The former head of the Liberia National Police (LNP) Anti Human Trafficking Division Sup. Anthony S. Tugbeh says investigators went beyond the borders to contact the Sierra Leonean Embassy here to ensure that trafficking suspect Hawa Bangura was represented by all means.
Prosecutors have accused Sierra Leonean national defendant Hawa Bangura of attempting to sell two trafficked Sierra Leoneans in Liberia-Famata Kanu and her 4-year old daughter Kadiatu Kromah for US$3,500.00 when the buyers had security planted to thwart the deal unknown to the suspect.
Testifying Wednesday, 9 January, the Liberian police investigator Tugbeh told the Criminal Court “A” that Sierra Leonean Embassy officials sent in representatives during the investigation following Liberian public defenders’ failure to come forth.
Sup. Tugbeh explains that defendant Hawa Bangura “had a mind set to exploit the survivors had the opportunity gone as discussed.”But he says Hawa told investigators in one of her statements that she had no knowledge about the alleged crime of trafficking Famata and Kadiatu Kromah.
In a separate statement on December 6, 2017 in the presence of Sierra Leonean diplomats, Sup. Tugbeh narrates that Hawa told investigators that without the knowledge of the survivors’ family, she brought Famata from Freetown, Sierra Leone to Liberia for the purpose of buying used clothes.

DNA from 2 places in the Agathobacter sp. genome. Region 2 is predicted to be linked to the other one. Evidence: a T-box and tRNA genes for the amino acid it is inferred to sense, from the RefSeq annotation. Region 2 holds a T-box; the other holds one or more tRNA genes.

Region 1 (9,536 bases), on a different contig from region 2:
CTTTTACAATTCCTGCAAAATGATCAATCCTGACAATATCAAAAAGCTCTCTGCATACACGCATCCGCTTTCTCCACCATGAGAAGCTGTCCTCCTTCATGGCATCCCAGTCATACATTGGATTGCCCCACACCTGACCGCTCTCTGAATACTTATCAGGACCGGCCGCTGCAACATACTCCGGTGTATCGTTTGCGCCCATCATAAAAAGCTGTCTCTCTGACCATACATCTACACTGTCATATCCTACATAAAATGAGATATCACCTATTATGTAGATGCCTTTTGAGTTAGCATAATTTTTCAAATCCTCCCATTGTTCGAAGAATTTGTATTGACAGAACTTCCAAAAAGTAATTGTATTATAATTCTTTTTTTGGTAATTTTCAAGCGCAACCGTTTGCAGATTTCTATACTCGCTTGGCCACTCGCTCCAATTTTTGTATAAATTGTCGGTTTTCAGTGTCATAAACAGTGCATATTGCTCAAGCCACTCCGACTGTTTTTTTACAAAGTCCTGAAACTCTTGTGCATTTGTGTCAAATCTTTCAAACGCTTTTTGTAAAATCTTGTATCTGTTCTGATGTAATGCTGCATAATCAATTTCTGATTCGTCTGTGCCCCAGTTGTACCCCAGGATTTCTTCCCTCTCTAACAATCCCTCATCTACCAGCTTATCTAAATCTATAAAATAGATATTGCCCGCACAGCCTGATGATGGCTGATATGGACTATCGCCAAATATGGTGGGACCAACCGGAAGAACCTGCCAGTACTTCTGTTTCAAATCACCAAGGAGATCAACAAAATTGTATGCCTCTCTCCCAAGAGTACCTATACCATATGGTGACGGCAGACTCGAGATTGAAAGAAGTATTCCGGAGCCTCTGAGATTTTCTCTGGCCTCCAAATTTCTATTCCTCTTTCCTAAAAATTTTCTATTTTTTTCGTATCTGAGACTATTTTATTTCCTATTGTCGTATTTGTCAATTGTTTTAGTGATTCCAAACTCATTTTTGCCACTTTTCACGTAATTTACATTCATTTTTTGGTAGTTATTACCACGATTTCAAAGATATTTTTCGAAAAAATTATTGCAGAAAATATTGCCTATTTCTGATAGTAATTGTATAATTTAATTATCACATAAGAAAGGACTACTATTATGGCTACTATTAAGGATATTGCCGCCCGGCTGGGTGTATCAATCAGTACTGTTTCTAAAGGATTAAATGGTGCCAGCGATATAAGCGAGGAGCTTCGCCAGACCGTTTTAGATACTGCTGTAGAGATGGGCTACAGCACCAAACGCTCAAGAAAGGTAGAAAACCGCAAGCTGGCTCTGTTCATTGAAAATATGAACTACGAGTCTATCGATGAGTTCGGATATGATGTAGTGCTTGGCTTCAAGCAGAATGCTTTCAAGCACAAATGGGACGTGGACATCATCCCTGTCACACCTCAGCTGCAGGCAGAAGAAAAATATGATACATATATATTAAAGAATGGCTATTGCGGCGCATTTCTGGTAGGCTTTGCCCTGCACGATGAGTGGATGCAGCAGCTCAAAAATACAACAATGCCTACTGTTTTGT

During the probe, he says investigators discovered that Famata and Kadiatu were deceived on grounds that they were coming to Liberia to purchase used clothes.
He says suspect Bangura made contact with Lahai [Kamara] to solicit buyer for both survivors Famata and Kadiatu.Sup. Tugbeh narrates that the investigation discovered that the survivors were harbored in a place of poor sanitary condition.
He concludes that the investigation established that the sum of 3,000 USD was discussed as the price for the sale of the survivors.
Liberia’s 2005 Act to Ban Trafficking In Persons sees the transportation, transfer, harboring or receipt of a person by means of the threat …, giving or receiving of payments or benefits to achieve the consent of a person having control over another person, for the purpose of exploitation as trafficking in person.
The law mandates a sentence of a minimum of one year imprisonment if the convicted person used, threatened use, or caused another to use or threatened use of a dangerous weapon.It says two years shall be added to the minimum sentence. Additionally, it says if the trafficked person has not attained the age of 18 years, 5 years shall be added to the minimum sentence.
By Winston W. Parley